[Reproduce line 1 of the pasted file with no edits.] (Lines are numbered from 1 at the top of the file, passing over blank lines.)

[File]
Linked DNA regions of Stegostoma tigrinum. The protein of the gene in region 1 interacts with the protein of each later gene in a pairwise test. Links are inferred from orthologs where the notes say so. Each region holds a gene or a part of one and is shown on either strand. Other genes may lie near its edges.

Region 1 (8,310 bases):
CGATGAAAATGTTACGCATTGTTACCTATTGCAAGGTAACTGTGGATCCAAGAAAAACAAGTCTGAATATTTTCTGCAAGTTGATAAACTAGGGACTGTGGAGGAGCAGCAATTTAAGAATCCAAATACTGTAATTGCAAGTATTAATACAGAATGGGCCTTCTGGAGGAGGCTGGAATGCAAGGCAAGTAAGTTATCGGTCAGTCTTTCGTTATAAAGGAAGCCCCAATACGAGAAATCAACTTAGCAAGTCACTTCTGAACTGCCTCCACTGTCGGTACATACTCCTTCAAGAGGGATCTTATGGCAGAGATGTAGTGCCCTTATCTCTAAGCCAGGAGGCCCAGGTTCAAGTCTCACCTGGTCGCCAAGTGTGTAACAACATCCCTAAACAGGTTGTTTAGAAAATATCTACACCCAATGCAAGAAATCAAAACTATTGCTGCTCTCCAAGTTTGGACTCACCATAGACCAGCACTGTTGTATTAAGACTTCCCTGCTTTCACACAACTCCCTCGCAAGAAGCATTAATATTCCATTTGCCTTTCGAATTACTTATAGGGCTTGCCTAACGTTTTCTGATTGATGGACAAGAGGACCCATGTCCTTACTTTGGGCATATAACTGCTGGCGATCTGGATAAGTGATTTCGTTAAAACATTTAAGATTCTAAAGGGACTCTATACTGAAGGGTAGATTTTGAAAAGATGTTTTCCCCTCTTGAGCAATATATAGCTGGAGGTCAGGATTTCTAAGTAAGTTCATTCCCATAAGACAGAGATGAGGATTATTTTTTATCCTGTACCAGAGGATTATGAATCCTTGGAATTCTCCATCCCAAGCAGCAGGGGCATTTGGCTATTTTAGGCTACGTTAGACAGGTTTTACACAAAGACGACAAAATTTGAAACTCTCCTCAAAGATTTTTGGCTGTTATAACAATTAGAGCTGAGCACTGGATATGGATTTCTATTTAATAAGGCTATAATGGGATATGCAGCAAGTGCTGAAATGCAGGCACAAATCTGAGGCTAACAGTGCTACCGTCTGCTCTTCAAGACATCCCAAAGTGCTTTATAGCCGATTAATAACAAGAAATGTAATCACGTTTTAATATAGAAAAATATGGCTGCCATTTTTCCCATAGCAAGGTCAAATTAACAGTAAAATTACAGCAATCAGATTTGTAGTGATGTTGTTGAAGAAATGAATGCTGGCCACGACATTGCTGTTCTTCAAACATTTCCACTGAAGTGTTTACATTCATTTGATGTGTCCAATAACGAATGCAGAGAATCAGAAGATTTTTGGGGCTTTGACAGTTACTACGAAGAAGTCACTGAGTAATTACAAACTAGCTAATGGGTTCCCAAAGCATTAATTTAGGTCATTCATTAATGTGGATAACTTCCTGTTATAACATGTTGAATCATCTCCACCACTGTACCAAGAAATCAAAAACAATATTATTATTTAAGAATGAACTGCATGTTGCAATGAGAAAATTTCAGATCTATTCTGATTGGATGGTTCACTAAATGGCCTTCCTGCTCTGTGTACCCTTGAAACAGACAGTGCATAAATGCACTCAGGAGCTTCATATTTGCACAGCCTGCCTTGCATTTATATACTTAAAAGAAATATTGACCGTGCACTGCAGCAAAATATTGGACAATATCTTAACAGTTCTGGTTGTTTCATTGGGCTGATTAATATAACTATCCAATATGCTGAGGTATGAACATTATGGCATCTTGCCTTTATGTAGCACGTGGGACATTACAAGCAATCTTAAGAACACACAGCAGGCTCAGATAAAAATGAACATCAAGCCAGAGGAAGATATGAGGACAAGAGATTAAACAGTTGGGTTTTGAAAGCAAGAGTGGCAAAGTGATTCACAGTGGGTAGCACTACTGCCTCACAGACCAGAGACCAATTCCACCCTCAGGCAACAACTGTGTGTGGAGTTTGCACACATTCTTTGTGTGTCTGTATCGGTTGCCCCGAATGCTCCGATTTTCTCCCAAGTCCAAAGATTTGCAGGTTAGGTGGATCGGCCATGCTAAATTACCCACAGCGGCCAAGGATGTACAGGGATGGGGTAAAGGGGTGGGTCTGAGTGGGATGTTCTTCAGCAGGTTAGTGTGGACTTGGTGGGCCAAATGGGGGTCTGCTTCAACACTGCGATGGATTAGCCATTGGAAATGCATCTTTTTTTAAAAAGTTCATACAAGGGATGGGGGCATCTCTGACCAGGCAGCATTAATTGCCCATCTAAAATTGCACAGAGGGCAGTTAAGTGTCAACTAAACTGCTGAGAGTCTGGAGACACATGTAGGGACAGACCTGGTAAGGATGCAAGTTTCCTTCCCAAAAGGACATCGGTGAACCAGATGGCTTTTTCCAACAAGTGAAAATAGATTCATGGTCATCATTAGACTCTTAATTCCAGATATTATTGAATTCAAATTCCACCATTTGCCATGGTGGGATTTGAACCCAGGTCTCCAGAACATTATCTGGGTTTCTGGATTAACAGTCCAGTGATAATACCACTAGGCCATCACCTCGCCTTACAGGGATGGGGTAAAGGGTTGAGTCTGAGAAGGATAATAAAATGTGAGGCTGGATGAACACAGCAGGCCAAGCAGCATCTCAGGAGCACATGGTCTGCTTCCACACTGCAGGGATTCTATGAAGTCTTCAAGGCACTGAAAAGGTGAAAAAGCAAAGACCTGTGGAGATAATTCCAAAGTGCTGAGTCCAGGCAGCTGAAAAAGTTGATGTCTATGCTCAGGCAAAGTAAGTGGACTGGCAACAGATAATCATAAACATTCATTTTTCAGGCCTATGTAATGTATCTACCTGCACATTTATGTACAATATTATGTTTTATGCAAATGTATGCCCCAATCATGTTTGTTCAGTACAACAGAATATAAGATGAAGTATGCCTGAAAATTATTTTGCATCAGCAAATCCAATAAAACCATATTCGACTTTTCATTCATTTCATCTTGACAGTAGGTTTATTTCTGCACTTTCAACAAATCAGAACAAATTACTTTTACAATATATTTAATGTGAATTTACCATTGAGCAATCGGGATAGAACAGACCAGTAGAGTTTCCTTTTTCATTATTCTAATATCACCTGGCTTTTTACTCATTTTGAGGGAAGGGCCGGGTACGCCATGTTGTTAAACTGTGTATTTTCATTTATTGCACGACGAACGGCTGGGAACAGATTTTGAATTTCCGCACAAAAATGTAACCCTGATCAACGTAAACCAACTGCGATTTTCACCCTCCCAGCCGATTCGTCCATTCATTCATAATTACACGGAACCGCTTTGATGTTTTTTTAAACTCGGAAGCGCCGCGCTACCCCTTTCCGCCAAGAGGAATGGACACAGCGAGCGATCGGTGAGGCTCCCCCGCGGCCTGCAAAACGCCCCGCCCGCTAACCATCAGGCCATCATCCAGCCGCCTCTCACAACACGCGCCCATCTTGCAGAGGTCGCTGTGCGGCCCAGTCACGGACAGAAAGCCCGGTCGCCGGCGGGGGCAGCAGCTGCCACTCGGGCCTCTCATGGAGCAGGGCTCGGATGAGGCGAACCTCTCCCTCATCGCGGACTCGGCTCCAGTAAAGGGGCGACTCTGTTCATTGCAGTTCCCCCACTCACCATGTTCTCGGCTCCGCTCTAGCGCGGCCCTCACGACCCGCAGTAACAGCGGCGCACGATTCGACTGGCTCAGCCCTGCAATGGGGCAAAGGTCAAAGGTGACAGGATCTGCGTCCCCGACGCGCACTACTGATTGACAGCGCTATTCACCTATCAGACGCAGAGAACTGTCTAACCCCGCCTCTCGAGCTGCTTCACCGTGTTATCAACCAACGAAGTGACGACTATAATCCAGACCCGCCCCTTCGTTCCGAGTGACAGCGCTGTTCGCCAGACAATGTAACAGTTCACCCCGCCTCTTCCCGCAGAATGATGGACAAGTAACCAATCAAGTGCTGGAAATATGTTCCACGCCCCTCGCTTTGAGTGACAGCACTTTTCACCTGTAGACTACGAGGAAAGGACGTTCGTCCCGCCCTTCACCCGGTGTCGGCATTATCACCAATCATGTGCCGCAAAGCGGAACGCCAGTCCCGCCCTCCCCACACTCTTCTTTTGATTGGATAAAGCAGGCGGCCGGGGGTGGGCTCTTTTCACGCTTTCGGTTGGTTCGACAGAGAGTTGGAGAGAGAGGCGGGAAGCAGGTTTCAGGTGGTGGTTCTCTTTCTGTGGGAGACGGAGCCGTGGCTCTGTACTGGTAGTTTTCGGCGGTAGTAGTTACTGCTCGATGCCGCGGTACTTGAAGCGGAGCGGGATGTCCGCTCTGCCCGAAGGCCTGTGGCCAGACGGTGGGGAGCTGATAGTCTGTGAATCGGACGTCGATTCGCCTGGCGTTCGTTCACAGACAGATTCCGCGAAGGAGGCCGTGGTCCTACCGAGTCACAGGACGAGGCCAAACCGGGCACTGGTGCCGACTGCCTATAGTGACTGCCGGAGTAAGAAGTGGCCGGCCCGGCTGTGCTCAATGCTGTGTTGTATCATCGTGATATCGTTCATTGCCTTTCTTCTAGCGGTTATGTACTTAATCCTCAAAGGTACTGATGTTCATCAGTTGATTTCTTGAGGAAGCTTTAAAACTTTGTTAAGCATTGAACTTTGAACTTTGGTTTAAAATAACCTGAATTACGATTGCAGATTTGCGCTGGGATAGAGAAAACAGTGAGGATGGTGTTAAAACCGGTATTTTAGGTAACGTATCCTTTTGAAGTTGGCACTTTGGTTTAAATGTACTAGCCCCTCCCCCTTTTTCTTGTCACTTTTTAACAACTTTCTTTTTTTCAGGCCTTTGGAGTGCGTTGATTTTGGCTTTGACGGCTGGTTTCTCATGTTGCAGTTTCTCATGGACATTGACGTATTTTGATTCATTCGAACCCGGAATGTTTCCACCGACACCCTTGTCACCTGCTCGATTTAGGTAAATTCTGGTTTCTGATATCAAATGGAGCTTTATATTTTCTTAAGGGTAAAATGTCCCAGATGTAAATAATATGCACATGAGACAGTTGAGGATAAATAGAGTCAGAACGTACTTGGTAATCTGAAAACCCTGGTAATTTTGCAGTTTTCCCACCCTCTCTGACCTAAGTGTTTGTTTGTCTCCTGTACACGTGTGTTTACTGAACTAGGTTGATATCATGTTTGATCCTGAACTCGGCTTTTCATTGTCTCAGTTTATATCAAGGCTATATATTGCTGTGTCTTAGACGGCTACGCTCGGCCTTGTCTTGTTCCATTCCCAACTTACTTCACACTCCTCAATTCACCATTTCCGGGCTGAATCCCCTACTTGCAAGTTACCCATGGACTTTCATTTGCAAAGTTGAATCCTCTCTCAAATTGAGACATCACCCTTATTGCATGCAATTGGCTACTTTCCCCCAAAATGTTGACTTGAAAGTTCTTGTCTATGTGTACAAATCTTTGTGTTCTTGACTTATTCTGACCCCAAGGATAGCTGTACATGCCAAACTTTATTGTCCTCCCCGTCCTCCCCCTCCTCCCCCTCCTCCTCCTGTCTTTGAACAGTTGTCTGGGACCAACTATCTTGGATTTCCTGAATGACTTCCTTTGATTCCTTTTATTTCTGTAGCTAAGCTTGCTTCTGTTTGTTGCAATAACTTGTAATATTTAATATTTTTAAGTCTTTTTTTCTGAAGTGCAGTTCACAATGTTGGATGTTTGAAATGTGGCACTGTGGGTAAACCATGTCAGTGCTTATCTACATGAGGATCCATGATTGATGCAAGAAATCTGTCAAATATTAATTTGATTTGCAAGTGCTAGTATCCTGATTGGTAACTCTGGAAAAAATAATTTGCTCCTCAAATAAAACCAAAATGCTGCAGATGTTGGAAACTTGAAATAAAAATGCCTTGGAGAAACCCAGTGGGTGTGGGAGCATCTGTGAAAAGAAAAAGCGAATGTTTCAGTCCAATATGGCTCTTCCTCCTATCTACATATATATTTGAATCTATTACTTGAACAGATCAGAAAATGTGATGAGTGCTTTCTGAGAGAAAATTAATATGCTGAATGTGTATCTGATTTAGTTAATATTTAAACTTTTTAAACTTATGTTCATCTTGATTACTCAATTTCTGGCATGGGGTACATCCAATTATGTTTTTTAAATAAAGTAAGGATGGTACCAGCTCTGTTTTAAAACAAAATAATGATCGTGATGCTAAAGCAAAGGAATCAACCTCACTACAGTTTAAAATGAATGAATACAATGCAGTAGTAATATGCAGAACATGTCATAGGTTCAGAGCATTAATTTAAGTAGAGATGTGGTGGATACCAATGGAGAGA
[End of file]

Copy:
Linked DNA regions of Stegostoma tigrinum. The protein of the gene in region 1 interacts with the protein of each later gene in a pairwise test. Links are inferred from orthologs where the notes say so. Each region holds a gene or a part of one and is shown on either strand. Other genes may lie near its edges.